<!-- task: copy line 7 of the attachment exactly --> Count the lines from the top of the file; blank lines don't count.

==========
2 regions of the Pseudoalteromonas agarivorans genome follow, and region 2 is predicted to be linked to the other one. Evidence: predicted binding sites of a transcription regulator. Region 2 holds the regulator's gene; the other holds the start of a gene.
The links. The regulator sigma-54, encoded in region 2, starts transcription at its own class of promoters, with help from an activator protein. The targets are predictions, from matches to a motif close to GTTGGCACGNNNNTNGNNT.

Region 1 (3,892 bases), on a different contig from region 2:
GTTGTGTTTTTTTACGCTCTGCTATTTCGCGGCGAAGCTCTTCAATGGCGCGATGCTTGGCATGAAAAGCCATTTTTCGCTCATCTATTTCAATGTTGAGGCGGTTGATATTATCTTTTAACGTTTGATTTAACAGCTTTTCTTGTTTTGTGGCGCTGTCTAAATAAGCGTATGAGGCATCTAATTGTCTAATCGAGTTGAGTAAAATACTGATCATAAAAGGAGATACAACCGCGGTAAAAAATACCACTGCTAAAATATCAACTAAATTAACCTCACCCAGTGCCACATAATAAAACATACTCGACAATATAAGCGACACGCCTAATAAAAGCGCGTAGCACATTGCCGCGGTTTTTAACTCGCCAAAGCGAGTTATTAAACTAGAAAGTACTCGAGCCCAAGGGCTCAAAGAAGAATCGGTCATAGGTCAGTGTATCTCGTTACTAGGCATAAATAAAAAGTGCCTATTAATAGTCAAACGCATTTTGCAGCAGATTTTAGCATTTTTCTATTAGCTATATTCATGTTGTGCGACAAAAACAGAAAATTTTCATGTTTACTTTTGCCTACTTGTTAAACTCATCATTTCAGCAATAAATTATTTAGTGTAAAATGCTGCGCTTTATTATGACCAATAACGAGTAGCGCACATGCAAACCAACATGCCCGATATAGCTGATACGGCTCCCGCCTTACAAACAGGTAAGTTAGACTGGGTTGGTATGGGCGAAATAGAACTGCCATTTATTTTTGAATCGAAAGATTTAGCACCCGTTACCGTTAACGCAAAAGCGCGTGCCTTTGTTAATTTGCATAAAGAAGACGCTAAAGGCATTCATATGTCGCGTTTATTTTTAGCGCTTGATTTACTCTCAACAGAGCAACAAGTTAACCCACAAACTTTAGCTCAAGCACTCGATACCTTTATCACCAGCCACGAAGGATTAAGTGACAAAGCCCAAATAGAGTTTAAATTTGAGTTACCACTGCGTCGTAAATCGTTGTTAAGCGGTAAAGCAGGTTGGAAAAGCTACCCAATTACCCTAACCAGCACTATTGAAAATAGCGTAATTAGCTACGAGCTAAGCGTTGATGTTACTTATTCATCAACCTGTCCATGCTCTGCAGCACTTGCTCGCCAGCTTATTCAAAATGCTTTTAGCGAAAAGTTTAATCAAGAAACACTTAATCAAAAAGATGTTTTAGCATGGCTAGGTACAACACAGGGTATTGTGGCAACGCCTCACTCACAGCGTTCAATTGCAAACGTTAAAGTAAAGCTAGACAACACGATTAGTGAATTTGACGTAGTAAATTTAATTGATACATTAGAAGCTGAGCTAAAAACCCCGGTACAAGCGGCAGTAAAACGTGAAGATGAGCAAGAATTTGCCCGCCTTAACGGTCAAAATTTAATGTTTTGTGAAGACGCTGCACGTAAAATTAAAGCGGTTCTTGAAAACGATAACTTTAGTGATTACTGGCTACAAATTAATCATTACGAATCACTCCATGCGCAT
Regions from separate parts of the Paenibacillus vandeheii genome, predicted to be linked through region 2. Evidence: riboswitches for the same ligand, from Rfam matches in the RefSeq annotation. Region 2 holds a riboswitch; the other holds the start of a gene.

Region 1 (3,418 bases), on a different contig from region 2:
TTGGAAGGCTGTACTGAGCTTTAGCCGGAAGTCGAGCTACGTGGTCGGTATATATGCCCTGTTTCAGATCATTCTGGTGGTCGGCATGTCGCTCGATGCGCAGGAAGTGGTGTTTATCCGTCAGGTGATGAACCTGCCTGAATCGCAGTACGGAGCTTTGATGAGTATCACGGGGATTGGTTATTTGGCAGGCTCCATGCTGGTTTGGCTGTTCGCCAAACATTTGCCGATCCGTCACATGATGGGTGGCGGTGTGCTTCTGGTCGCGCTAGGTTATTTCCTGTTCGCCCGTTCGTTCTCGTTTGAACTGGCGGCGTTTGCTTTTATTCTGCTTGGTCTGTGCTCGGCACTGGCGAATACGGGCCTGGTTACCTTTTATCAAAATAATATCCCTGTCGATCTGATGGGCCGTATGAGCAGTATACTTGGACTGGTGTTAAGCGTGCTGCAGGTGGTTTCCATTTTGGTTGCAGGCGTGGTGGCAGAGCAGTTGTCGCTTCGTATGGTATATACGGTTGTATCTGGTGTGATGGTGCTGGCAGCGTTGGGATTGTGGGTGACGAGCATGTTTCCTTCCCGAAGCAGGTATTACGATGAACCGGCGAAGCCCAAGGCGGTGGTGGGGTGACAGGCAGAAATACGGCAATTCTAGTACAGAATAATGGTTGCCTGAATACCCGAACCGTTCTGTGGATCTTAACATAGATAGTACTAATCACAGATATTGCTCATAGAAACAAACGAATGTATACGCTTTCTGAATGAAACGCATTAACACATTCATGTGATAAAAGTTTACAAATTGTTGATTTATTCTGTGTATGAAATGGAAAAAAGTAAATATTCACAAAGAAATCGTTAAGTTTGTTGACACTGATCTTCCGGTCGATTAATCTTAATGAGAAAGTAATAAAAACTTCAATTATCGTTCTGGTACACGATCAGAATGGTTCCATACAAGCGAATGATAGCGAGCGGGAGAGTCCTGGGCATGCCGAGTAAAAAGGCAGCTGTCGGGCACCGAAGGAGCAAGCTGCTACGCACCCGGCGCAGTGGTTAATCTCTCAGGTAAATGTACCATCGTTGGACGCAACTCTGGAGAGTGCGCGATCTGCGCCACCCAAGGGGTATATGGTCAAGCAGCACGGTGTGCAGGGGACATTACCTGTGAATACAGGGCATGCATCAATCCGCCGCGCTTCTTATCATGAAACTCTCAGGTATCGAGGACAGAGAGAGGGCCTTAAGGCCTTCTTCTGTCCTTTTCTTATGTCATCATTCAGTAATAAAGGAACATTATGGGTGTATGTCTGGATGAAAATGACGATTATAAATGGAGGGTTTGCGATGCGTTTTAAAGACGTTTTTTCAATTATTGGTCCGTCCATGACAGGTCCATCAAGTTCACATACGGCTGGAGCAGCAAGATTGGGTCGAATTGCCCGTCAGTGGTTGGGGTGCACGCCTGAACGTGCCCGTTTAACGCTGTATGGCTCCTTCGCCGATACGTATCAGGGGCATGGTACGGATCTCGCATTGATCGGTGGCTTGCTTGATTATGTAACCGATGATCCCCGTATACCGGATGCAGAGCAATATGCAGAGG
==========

TTGGAAGGCTGTACTGAGCTTTAGCCGGAAGTCGAGCTACGTGGTCGGTATATATGCCCTGTTTCAGATCATTCTGGTGGTCGGCATGTCGCTCGATGCGCAGGAAGTGGTGTTTATCCGTCAGGTGATGAACCTGCCTGAATCGCAGTACGGAGCTTTGATGAGTATCACGGGGATTGGTTATTTGGCAGGCTCCATGCTGGTTTGGCTGTTCGCCAAACATTTGCCGATCCGTCACATGATGGGTGGCGGTGTGCTTCTGGTCGCGCTAGGTTATTTCCTGTTCGCCCGTTCGTTCTCGTTTGAACTGGCGGCGTTTGCTTTTATTCTGCTTGGTCTGTGCTCGGCACTGGCGAATACGGGCCTGGTTACCTTTTATCAAAATAATATCCCTGTCGATCTGATGGGCCGTATGAGCAGTATACTTGGACTGGTGTTAAGCGTGCTGCAGGTGGTTTCCATTTTGGTTGCAGGCGTGGTGGCAGAGCAGTTGTCGCTTCGTATGGTATATACGGTTGTATCTGGTGTGATGGTGCTGGCAGCGTTGGGATTGTGGGTGACGAGCATGTTTCCTTCCCGAAGCAGGTATTACGATGAACCGGCGAAGCCCAAGGCGGTGGTGGGGTGACAGGCAGAAATACGGCAATTCTAGTACAGAATAATGGTTGCCTGAATACCCGAACCGTTCTGTGGATCTTAACATAGATAGTACTAATCACAGATATTGCTCATAGAAACAAACGAATGTATACGCTTTCTGAATGAAACGCATTAACACATTCATGTGATAAAAGTTTACAAATTGTTGATTTATTCTGTGTATGAAATGGAAAAAAGTAAATATTCACAAAGAAATCGTTAAGTTTGTTGACACTGATCTTCCGGTCGATTAATCTTAATGAGAAAGTAATAAAAACTTCAATTATCGTTCTGGTACACGATCAGAATGGTTCCATACAAGCGAATGATAGCGAGCGGGAGAGTCCTGGGCATGCCGAGTAAAAAGGCAGCTGTCGGGCACCGAAGGAGCAAGCTGCTACGCACCCGGCGCAGTGGTTAATCTCTCAGGTAAATGTACCATCGTTGGACGCAACTCTGGAGAGTGCGCGATCTGCGCCACCCAAGGGGTATATGGTCAAGCAGCACGGTGTGCAGGGGACATTACCTGTGAATACAGGGCATGCATCAATCCGCCGCGCTTCTTATCATGAAACTCTCAGGTATCGAGGACAGAGAGAGGGCCTTAAGGCCTTCTTCTGTCCTTTTCTTATGTCATCATTCAGTAATAAAGGAACATTATGGGTGTATGTCTGGATGAAAATGACGATTATAAATGGAGGGTTTGCGATGCGTTTTAAAGACGTTTTTTCAATTATTGGTCCGTCCATGACAGGTCCATCAAGTTCACATACGGCTGGAGCAGCAAGATTGGGTCGAATTGCCCGTCAGTGGTTGGGGTGCACGCCTGAACGTGCCCGTTTAACGCTGTATGGCTCCTTCGCCGATACGTATCAGGGGCATGGTACGGATCTCGCATTGATCGGTGGCTTGCTTGATTATGTAACCGATGATCCCCGTATACCGGATGCAGAGCAATATGCAGAGG